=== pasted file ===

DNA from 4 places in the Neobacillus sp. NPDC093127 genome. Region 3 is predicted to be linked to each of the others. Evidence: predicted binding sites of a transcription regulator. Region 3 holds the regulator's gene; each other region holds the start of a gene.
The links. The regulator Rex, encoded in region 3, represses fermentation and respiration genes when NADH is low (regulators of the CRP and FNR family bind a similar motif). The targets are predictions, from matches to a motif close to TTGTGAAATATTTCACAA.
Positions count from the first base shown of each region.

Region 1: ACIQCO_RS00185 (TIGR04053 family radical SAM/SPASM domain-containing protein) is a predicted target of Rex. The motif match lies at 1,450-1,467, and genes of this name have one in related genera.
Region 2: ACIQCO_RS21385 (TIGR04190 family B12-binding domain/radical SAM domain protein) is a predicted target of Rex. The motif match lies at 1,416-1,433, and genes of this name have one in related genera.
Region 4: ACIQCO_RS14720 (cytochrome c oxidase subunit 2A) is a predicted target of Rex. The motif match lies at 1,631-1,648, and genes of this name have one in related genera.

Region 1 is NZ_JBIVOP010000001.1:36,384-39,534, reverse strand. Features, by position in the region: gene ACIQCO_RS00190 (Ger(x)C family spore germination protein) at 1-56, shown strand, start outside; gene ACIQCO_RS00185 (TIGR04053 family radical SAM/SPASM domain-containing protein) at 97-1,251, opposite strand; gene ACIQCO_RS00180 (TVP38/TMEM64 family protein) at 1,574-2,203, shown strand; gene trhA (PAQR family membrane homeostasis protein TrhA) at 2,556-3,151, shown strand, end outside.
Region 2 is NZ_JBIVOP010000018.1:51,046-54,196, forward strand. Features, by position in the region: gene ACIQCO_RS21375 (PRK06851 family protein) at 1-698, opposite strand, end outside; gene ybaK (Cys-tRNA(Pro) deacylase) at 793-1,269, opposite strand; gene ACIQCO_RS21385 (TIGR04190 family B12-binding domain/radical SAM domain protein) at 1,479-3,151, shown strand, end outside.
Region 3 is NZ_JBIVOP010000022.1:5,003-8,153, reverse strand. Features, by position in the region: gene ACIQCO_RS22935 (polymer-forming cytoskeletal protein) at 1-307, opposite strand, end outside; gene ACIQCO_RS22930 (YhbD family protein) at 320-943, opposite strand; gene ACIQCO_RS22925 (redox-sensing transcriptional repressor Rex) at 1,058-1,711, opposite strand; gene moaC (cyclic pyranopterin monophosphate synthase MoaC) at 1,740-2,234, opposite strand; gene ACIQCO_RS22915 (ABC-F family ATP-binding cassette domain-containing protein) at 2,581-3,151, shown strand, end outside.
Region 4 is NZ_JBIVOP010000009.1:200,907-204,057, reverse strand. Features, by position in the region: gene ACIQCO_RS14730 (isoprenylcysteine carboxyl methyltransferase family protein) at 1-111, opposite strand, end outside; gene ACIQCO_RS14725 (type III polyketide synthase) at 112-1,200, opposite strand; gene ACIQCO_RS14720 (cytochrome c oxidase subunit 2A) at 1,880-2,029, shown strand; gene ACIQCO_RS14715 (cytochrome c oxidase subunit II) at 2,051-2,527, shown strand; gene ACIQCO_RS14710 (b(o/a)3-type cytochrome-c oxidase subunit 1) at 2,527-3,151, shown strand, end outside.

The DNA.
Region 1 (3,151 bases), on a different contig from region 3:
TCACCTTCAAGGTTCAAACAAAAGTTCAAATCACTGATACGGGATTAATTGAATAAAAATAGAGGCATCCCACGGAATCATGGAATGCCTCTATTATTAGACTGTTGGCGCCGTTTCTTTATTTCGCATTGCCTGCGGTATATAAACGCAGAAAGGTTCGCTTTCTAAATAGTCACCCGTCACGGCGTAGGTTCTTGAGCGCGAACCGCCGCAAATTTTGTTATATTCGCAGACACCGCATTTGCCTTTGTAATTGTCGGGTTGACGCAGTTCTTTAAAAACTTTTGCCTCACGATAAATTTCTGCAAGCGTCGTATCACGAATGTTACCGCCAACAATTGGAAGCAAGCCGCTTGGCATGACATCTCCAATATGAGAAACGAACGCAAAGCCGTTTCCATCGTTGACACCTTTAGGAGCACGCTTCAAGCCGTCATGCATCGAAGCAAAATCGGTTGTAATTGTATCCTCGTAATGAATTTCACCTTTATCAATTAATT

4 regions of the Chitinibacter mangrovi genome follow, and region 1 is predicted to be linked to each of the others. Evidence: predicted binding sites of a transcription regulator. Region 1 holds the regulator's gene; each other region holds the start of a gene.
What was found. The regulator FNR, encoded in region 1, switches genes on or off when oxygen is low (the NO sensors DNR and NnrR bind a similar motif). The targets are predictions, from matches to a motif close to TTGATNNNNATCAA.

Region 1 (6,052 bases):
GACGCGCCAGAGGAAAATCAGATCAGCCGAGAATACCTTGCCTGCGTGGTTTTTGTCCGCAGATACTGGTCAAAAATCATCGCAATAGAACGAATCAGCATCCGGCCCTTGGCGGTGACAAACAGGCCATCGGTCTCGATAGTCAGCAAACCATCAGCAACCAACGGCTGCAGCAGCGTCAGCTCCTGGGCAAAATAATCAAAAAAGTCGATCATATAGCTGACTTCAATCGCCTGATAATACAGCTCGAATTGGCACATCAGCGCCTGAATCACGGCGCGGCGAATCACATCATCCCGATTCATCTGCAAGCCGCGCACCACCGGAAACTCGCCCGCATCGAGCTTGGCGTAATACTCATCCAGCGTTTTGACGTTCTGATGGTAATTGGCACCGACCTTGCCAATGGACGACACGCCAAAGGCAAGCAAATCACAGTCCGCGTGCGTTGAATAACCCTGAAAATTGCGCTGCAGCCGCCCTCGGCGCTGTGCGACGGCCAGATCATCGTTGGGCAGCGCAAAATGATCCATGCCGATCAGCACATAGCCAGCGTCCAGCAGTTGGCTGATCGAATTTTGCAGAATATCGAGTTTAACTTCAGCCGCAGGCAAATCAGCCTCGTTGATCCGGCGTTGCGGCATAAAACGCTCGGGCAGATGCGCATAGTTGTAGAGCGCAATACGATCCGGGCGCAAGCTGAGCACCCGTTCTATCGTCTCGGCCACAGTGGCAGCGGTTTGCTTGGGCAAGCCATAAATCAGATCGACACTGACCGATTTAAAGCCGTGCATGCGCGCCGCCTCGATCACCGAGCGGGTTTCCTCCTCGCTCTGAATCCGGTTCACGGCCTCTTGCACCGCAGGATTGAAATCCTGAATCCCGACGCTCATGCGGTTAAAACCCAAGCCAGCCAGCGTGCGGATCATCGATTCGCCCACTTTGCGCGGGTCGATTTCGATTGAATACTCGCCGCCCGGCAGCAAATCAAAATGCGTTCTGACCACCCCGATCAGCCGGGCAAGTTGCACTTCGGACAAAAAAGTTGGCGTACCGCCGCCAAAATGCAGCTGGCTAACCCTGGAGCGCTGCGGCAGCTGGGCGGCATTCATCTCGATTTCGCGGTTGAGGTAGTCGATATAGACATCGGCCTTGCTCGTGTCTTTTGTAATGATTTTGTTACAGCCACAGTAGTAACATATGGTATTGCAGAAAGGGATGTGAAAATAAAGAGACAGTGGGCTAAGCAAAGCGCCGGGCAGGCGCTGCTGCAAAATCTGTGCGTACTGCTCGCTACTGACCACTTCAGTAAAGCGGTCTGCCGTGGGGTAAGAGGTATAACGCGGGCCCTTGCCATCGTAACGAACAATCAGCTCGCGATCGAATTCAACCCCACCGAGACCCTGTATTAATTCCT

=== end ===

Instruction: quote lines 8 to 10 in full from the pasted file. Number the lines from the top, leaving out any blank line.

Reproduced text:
Region 2 is NZ_JBIVOP010000018.1:51,046-54,196, forward strand. Features, by position in the region: gene ACIQCO_RS21375 (PRK06851 family protein) at 1-698, opposite strand, end outside; gene ybaK (Cys-tRNA(Pro) deacylase) at 793-1,269, opposite strand; gene ACIQCO_RS21385 (TIGR04190 family B12-binding domain/radical SAM domain protein) at 1,479-3,151, shown strand, end outside.
Region 3 is NZ_JBIVOP010000022.1:5,003-8,153, reverse strand. Features, by position in the region: gene ACIQCO_RS22935 (polymer-forming cytoskeletal protein) at 1-307, opposite strand, end outside; gene ACIQCO_RS22930 (YhbD family protein) at 320-943, opposite strand; gene ACIQCO_RS22925 (redox-sensing transcriptional repressor Rex) at 1,058-1,711, opposite strand; gene moaC (cyclic pyranopterin monophosphate synthase MoaC) at 1,740-2,234, opposite strand; gene ACIQCO_RS22915 (ABC-F family ATP-binding cassette domain-containing protein) at 2,581-3,151, shown strand, end outside.
Region 4 is NZ_JBIVOP010000009.1:200,907-204,057, reverse strand. Features, by position in the region: gene ACIQCO_RS14730 (isoprenylcysteine carboxyl methyltransferase family protein) at 1-111, opposite strand, end outside; gene ACIQCO_RS14725 (type III polyketide synthase) at 112-1,200, opposite strand; gene ACIQCO_RS14720 (cytochrome c oxidase subunit 2A) at 1,880-2,029, shown strand; gene ACIQCO_RS14715 (cytochrome c oxidase subunit II) at 2,051-2,527, shown strand; gene ACIQCO_RS14710 (b(o/a)3-type cytochrome-c oxidase subunit 1) at 2,527-3,151, shown strand, end outside.